WHO: More COVID-19 circumstances reported in final 2 weeks than in first 6 months of pandemic

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The New York Times

India Outbreak Worsens Further, Prompting Fury at an Outpost of Normalcy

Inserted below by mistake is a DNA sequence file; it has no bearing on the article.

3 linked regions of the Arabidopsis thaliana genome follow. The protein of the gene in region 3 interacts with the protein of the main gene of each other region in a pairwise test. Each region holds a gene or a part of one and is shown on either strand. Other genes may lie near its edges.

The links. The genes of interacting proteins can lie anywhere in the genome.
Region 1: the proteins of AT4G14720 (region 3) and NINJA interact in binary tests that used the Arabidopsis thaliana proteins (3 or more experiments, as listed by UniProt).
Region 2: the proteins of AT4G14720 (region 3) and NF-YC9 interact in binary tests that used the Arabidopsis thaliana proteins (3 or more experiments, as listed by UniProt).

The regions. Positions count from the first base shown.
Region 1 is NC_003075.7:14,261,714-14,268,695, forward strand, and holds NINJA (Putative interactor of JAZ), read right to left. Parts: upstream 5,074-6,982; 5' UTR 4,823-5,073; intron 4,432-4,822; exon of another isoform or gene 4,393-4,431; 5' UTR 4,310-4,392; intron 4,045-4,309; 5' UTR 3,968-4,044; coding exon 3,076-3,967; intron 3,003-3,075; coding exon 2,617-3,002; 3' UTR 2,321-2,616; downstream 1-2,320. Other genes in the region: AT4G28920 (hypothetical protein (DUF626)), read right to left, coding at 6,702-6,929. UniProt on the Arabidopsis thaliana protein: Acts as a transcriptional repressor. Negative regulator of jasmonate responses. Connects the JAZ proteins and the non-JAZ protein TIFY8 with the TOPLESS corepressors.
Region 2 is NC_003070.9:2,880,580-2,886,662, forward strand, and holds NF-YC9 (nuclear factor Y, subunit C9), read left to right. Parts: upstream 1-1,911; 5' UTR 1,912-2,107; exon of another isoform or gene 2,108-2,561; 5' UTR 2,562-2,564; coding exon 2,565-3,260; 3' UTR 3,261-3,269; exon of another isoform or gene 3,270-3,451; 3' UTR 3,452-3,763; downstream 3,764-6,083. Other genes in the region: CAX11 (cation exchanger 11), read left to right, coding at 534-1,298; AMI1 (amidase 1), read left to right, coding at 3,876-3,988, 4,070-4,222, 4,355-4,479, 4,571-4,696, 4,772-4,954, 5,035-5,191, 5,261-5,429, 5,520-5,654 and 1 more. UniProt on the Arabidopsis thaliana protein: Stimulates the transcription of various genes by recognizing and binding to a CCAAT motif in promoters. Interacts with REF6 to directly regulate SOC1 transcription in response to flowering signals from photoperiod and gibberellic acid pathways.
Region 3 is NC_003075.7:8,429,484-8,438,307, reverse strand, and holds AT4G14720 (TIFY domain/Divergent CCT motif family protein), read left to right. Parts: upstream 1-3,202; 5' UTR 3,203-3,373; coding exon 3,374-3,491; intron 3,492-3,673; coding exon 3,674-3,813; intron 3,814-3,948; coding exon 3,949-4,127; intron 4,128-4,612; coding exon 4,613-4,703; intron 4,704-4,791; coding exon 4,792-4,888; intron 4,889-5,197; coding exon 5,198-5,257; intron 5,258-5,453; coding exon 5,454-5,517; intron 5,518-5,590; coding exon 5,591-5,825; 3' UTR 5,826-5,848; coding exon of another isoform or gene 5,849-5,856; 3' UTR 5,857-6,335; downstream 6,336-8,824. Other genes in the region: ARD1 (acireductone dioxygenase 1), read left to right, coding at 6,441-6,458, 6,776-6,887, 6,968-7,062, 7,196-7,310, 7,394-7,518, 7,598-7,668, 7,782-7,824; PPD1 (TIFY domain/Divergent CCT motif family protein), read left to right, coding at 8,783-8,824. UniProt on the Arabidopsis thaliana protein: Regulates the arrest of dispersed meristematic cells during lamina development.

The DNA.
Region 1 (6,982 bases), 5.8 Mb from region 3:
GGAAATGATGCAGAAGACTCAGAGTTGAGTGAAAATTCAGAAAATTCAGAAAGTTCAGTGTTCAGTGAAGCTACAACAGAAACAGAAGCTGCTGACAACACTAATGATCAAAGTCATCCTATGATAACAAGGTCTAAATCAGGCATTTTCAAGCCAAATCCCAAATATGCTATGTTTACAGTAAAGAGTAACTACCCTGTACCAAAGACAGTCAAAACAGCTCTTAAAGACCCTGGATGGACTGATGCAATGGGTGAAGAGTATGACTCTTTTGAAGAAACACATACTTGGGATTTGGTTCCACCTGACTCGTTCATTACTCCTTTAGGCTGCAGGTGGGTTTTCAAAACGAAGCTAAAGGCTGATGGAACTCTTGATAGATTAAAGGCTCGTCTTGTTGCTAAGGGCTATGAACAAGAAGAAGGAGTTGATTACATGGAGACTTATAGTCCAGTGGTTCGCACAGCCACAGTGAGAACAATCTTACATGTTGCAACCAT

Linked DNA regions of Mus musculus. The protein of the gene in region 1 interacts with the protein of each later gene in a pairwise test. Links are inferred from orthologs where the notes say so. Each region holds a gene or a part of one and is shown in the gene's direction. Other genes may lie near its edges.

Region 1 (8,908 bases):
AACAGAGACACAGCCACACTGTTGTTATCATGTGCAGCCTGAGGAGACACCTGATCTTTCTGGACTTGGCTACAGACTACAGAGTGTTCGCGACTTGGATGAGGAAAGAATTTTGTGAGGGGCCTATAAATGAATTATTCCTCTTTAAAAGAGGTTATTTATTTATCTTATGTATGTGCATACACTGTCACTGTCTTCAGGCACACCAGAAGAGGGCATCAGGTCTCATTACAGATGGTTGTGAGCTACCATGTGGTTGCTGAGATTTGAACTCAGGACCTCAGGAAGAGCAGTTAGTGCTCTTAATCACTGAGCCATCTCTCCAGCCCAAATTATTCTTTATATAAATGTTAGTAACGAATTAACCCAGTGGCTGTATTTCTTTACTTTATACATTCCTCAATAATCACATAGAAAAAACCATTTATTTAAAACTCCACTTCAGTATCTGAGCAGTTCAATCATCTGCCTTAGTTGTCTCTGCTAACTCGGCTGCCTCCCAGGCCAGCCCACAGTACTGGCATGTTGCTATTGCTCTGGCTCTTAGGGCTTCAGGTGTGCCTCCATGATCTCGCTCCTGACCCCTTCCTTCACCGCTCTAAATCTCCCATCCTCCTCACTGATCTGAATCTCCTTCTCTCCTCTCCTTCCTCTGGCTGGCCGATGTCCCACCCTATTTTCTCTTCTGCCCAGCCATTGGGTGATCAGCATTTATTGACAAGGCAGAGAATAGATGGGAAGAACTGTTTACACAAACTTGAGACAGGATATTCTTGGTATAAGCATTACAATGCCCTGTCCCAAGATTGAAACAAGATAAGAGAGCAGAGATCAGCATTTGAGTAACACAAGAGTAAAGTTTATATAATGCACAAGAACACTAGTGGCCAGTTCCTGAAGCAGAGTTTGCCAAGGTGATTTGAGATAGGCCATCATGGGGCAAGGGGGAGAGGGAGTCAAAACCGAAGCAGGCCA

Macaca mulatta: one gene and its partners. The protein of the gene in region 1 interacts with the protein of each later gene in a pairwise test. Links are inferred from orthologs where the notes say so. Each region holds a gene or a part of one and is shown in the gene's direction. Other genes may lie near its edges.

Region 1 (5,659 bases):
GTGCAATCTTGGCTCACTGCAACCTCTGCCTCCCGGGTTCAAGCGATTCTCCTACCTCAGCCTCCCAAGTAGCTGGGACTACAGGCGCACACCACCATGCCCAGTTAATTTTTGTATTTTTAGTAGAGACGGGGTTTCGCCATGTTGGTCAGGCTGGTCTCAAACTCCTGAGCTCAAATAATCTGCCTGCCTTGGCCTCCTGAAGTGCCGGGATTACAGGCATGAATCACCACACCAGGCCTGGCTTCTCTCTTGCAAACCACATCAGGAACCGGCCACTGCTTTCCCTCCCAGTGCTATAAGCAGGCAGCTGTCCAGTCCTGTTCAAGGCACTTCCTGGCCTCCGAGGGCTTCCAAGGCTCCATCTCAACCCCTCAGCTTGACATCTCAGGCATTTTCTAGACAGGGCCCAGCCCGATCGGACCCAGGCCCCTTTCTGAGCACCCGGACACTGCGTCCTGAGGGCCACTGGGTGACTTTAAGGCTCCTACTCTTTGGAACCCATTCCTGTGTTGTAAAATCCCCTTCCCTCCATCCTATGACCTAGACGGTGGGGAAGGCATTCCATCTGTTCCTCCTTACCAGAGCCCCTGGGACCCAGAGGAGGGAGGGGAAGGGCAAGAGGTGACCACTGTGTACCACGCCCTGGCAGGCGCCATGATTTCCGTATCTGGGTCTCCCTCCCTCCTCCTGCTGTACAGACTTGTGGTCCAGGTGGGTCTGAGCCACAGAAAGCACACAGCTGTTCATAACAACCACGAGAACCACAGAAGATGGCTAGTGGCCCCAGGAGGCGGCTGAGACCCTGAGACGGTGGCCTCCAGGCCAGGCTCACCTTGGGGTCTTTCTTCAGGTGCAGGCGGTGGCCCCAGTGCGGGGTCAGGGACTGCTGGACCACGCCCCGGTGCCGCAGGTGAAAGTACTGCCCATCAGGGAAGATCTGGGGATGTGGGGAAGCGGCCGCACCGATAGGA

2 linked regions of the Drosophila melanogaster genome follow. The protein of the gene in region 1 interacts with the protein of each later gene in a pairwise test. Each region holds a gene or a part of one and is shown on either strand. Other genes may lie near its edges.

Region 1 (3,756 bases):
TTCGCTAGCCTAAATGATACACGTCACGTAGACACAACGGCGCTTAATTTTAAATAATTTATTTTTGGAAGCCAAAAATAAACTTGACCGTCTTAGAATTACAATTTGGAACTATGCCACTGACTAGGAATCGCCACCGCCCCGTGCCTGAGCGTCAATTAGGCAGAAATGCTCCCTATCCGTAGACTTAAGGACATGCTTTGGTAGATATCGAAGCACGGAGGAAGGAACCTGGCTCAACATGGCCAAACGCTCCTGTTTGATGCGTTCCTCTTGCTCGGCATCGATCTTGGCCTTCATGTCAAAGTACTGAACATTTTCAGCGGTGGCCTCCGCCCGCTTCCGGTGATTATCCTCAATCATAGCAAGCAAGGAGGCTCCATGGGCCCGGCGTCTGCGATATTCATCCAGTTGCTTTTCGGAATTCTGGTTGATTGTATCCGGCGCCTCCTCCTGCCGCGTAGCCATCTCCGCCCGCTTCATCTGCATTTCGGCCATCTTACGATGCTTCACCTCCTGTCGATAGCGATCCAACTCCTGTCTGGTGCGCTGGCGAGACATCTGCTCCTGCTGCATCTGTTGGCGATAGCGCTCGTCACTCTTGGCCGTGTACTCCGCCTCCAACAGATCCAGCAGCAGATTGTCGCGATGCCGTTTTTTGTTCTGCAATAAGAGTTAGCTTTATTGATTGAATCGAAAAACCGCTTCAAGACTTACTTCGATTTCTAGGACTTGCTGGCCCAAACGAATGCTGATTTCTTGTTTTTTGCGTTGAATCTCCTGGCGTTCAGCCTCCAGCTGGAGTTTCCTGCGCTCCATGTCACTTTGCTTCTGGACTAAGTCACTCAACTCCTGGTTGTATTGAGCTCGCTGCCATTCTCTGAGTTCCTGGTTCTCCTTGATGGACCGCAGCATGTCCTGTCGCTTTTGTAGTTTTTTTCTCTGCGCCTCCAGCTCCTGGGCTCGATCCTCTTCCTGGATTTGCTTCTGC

As plumes of smoke rose from cremation grounds, the place our bodies had been arriving sooner than they might be burned, groups {of professional} cricket gamers squared off underneath the lights of a cavernous stadium named for India’s prime minister, Narendra Modi. The jarring scenes unfolded on Thursday in Ahmadabad, a metropolis situated in Modi’s home state of Gujarat and a scorching spot in India’s spiraling coronavirus outbreak, which is claiming a median of nearly 3,000 lives a day nationwide. For many years, cricket and its charismatic stars have commanded exalted standing in India, the place the once-genteel colonial recreation attracts its greatest and most passionate fan base. Now, public anger is rising on the sport’s marquee worldwide product, the Indian Premier League, which is taking part in matches in a “bio-bubble” with out spectators that has drawn criticism for diverting assets from the nation’s wider coronavirus battle. Sign up for The Morning e-newsletter from the New York Times “There is a lack of empathy for dead bodies lying in crematoriums surrounding your stadium,” mentioned Rahul Verma, a lawyer and die-hard cricket fan who mentioned he had been a loyal follower of the cricket league because it began in 2008. “This game, a gentleman’s game, never was so grotesque.” India set one other world document on Friday with nearly 383,000 new infections, the well being ministry reported, pushing the worldwide coronavirus case depend to greater than 150 million. In India, with one in 5 checks coming again optimistic, consultants fear the true toll is far larger. As the U.S. Air Force delivered the primary shipments of oxygen cylinders, take a look at kits, masks and different emergency provides promised to India by the Biden administration, a number of Indian states mentioned they may not fulfill the federal government’s directive to broaden vaccinations to all adults starting Saturday as a result of they lacked vaccine doses. As hospitals face shortages of intensive-care beds, relations of the sick broadcast determined pleas on social media for oxygen, drugs and different scarce provides. Many Indians say they have no idea if they’re contaminated with the coronavirus as a result of overwhelmed labs have stopped processing checks. But one group that appears unaffected is the rich and highly effective Board of Control for Cricket in India, the regulatory physique that oversees the Indian Premier League, which was modeled on soccer’s Premier League in England and options gamers from all over the world. The board has stored ambulances fitted with cellular intensive-care beds on standby exterior stadiums the place matches are being performed in case a participant falls sick. It is testing gamers each two days and has created a travel bubble between stadiums within the six states internet hosting matches, together with devoted airport check-in counters for cricketers. Meanwhile, some Indians say they can’t cross state strains to search out hospital beds for COVID-19 sufferers. Hemang Amin, the board’s chief working officer, mentioned in a letter launched this week that the well being and security of gamers and employees members had been “of paramount importance,” and added that the matches, which conclude on May 30, had been a wanted distraction in a tough time. “When you all walk out onto the field, you are bringing hope to millions of people who have tuned in,” he wrote. But the league’s security protocols have solely highlighted the hole between its star gamers — who’ve mentioned little publicly within the face of criticism — and the remainder of the nation. “That ambulance outside that stadium could have saved at least ten lives a day,” mentioned Ishan Singh, a cricket fan in Delhi. “These players are thieves. Given a chance, they will rob wood from the cremations and sell it in the market.” The New Indian Express, a day by day newspaper, mentioned in an editorial this week that it might droop protection of the cricket league till “a semblance of normalcy is restored” within the nation. “This is commercialism gone crass,” the newspaper wrote. “The problem is not with the game but its timing.” This article initially appeared in The New York Times. © 2021 The New York Times Company

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